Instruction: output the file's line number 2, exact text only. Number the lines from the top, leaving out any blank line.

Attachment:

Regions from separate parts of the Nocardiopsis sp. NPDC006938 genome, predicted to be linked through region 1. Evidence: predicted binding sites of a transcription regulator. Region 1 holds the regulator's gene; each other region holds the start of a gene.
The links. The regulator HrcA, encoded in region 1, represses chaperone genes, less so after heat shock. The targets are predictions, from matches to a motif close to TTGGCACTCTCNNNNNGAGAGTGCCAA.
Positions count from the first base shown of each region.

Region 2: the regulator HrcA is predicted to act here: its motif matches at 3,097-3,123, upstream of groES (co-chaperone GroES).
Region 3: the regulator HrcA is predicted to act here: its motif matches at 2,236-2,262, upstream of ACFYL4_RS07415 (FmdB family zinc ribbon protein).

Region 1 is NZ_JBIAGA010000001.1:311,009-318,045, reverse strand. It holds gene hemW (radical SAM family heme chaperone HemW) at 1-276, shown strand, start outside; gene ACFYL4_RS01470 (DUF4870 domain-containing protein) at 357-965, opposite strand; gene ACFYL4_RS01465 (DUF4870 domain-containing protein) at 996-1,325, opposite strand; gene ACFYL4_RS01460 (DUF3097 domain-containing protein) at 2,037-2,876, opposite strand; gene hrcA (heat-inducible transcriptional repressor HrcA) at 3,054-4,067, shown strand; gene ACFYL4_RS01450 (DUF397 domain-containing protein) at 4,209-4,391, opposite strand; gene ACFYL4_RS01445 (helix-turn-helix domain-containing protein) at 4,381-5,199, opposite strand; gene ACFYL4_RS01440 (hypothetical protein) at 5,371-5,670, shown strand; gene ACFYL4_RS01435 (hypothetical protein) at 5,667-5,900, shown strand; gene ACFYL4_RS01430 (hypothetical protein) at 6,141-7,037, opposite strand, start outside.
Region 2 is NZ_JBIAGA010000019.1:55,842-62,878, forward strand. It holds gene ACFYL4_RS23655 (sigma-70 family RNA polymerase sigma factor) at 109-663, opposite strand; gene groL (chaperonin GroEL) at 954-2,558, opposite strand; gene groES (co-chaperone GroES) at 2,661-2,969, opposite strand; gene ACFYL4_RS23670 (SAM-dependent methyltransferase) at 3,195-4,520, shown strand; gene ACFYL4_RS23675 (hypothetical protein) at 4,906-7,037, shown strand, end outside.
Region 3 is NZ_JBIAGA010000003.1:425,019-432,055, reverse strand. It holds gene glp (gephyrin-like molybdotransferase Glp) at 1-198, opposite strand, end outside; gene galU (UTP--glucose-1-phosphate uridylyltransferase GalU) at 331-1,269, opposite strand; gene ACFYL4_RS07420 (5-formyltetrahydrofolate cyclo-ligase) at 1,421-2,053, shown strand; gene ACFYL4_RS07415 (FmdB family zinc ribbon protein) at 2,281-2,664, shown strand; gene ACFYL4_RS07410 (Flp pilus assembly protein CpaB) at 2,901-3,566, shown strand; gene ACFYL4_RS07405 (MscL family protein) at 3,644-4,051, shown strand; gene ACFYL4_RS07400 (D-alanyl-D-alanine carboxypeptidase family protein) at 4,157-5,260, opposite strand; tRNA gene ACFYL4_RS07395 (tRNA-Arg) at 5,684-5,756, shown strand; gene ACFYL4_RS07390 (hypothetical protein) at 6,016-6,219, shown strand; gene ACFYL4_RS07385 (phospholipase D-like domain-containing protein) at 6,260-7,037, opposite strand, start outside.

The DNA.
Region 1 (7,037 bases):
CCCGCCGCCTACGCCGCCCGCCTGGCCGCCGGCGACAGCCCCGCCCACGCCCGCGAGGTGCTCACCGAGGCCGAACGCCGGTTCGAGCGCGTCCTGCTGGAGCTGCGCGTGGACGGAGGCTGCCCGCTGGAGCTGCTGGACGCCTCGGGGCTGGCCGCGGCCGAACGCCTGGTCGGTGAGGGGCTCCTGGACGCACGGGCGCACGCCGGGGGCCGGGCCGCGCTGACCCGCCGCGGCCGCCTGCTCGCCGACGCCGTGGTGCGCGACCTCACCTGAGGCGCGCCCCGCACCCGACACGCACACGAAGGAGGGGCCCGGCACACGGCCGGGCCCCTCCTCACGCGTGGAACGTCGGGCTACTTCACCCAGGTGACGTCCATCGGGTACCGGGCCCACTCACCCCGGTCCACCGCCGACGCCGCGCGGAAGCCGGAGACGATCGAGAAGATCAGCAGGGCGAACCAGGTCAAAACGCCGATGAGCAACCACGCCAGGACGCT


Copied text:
The links. The regulator HrcA, encoded in region 1, represses chaperone genes, less so after heat shock. The targets are predictions, from matches to a motif close to TTGGCACTCTCNNNNNGAGAGTGCCAA.